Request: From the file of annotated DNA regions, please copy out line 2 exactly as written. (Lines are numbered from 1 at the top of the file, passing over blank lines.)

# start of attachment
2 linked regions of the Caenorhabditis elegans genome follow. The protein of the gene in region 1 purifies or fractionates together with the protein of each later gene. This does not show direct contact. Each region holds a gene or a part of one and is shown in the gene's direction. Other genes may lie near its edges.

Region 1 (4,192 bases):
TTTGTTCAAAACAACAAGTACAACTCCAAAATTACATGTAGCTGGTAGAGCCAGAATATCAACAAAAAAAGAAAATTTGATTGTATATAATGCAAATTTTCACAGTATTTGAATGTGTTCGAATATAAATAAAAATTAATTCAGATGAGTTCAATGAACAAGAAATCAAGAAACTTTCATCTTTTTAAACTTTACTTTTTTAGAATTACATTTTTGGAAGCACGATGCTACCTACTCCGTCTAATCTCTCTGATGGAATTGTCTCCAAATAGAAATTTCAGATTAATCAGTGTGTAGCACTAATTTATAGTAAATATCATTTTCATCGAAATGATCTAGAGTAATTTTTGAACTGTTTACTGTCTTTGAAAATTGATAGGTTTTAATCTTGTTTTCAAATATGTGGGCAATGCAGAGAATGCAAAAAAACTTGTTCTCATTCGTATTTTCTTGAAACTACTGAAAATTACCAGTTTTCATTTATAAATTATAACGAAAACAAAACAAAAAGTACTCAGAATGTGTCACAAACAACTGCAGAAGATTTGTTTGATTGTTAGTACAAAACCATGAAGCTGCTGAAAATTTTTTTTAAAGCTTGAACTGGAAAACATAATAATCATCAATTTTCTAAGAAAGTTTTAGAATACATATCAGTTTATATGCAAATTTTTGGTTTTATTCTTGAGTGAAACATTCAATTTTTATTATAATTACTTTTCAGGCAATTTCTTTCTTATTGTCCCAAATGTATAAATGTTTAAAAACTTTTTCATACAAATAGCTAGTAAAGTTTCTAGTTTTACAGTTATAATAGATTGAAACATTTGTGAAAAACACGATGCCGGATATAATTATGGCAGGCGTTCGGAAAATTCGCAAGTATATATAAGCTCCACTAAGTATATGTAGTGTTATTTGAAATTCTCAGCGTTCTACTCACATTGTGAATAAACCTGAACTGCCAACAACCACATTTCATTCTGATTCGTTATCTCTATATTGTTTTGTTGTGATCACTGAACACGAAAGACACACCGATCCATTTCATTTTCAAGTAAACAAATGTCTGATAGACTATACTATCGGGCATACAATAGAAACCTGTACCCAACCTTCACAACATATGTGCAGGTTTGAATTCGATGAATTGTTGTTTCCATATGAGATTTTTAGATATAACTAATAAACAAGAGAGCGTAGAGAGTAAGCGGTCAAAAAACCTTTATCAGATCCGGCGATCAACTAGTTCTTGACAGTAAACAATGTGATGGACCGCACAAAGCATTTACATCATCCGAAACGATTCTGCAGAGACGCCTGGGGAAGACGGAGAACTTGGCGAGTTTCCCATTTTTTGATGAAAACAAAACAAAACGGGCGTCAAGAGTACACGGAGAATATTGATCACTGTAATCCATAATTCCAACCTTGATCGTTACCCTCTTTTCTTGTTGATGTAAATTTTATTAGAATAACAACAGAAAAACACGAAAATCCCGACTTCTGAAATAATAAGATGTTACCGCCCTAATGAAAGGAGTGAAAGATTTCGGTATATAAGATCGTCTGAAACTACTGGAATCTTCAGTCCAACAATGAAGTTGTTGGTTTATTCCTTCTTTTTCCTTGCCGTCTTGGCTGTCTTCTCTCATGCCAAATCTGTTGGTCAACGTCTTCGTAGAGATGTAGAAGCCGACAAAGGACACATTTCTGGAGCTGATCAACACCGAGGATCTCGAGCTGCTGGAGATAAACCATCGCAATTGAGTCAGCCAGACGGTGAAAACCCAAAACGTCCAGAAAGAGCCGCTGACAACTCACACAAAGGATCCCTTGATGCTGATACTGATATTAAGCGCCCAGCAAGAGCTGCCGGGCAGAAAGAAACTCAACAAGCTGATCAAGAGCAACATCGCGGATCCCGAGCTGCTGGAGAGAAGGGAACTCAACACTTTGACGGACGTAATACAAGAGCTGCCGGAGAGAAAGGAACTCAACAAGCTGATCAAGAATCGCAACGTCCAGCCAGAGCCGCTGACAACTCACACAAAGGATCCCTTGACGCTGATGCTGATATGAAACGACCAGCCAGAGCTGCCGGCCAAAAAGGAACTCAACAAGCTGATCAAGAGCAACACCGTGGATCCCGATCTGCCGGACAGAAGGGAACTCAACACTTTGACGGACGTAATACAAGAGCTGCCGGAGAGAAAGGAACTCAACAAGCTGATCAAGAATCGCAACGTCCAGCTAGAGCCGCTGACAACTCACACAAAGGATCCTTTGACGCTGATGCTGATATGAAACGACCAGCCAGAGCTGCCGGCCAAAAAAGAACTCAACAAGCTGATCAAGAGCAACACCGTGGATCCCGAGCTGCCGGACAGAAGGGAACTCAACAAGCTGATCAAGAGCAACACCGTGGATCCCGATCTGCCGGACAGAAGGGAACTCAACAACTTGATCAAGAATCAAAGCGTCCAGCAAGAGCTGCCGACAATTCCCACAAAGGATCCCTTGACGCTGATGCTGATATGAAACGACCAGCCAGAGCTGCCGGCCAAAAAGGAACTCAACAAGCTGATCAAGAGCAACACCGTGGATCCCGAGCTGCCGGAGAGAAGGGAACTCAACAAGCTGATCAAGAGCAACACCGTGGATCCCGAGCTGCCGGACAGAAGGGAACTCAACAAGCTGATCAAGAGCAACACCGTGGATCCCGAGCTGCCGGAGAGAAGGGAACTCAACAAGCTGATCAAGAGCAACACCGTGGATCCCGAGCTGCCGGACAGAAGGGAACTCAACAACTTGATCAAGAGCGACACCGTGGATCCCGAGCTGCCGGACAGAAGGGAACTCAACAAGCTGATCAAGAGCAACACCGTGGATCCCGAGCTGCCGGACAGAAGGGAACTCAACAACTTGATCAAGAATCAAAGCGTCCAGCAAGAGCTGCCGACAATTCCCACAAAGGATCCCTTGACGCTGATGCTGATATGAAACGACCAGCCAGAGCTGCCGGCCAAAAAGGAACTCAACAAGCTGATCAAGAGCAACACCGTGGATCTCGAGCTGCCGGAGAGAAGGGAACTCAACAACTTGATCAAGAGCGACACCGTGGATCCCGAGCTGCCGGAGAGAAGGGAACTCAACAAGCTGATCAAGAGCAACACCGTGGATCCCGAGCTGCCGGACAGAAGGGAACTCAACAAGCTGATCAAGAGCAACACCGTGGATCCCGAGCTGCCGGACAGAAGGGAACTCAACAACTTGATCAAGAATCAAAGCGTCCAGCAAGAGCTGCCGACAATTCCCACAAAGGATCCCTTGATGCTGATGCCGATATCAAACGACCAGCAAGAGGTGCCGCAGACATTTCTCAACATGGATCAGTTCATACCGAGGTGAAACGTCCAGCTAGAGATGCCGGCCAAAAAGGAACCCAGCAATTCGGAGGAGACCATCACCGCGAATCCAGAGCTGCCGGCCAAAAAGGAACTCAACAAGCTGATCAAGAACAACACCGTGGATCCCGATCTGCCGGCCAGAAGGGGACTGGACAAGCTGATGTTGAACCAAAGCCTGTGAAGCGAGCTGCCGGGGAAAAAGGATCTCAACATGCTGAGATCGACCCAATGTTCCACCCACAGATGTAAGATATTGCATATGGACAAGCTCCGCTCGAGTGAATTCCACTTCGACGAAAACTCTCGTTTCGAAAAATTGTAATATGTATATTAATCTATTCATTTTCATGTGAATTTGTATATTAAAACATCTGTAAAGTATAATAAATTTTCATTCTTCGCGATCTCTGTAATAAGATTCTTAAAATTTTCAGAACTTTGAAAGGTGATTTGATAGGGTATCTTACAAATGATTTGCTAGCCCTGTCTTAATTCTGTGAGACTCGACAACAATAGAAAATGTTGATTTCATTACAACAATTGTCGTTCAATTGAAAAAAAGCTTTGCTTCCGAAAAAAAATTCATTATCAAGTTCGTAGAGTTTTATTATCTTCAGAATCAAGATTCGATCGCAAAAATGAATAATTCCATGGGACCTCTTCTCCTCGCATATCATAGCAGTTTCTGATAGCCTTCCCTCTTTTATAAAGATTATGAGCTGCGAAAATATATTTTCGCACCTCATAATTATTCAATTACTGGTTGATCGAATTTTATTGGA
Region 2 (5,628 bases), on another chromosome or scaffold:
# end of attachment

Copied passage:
Region 1 (4,192 bases):